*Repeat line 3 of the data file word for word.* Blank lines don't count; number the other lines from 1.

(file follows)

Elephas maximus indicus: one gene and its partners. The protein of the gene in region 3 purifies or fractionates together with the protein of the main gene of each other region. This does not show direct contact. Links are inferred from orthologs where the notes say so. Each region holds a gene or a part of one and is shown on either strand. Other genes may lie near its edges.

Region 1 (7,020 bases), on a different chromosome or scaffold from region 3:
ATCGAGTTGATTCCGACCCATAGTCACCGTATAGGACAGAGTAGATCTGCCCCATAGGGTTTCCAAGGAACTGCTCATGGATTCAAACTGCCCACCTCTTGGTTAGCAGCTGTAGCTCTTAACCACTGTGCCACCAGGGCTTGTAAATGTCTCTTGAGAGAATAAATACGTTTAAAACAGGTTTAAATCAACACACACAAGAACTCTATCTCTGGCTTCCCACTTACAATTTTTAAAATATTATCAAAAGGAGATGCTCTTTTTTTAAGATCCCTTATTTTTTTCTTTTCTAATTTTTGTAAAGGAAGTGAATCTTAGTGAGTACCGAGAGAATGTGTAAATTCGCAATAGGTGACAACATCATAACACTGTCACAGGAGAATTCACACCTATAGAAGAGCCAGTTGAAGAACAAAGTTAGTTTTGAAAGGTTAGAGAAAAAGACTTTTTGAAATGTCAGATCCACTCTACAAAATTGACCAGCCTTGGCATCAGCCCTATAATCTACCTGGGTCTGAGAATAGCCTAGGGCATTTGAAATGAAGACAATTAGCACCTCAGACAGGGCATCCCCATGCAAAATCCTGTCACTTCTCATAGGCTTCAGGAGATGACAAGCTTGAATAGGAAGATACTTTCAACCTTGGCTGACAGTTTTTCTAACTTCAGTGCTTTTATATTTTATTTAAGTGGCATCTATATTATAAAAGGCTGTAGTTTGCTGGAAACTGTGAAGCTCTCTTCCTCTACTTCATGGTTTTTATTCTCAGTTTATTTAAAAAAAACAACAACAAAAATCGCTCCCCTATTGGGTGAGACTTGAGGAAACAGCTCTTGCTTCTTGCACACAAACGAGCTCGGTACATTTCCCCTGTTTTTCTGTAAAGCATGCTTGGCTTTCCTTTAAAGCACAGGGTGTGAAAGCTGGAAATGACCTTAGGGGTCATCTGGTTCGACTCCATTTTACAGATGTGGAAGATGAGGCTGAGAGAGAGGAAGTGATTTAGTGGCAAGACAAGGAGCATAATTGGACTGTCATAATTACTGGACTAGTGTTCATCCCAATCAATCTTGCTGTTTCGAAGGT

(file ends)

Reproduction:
ATCGAGTTGATTCCGACCCATAGTCACCGTATAGGACAGAGTAGATCTGCCCCATAGGGTTTCCAAGGAACTGCTCATGGATTCAAACTGCCCACCTCTTGGTTAGCAGCTGTAGCTCTTAACCACTGTGCCACCAGGGCTTGTAAATGTCTCTTGAGAGAATAAATACGTTTAAAACAGGTTTAAATCAACACACACAAGAACTCTATCTCTGGCTTCCCACTTACAATTTTTAAAATATTATCAAAAGGAGATGCTCTTTTTTTAAGATCCCTTATTTTTTTCTTTTCTAATTTTTGTAAAGGAAGTGAATCTTAGTGAGTACCGAGAGAATGTGTAAATTCGCAATAGGTGACAACATCATAACACTGTCACAGGAGAATTCACACCTATAGAAGAGCCAGTTGAAGAACAAAGTTAGTTTTGAAAGGTTAGAGAAAAAGACTTTTTGAAATGTCAGATCCACTCTACAAAATTGACCAGCCTTGGCATCAGCCCTATAATCTACCTGGGTCTGAGAATAGCCTAGGGCATTTGAAATGAAGACAATTAGCACCTCAGACAGGGCATCCCCATGCAAAATCCTGTCACTTCTCATAGGCTTCAGGAGATGACAAGCTTGAATAGGAAGATACTTTCAACCTTGGCTGACAGTTTTTCTAACTTCAGTGCTTTTATATTTTATTTAAGTGGCATCTATATTATAAAAGGCTGTAGTTTGCTGGAAACTGTGAAGCTCTCTTCCTCTACTTCATGGTTTTTATTCTCAGTTTATTTAAAAAAAACAACAACAAAAATCGCTCCCCTATTGGGTGAGACTTGAGGAAACAGCTCTTGCTTCTTGCACACAAACGAGCTCGGTACATTTCCCCTGTTTTTCTGTAAAGCATGCTTGGCTTTCCTTTAAAGCACAGGGTGTGAAAGCTGGAAATGACCTTAGGGGTCATCTGGTTCGACTCCATTTTACAGATGTGGAAGATGAGGCTGAGAGAGAGGAAGTGATTTAGTGGCAAGACAAGGAGCATAATTGGACTGTCATAATTACTGGACTAGTGTTCATCCCAATCAATCTTGCTGTTTCGAAGGT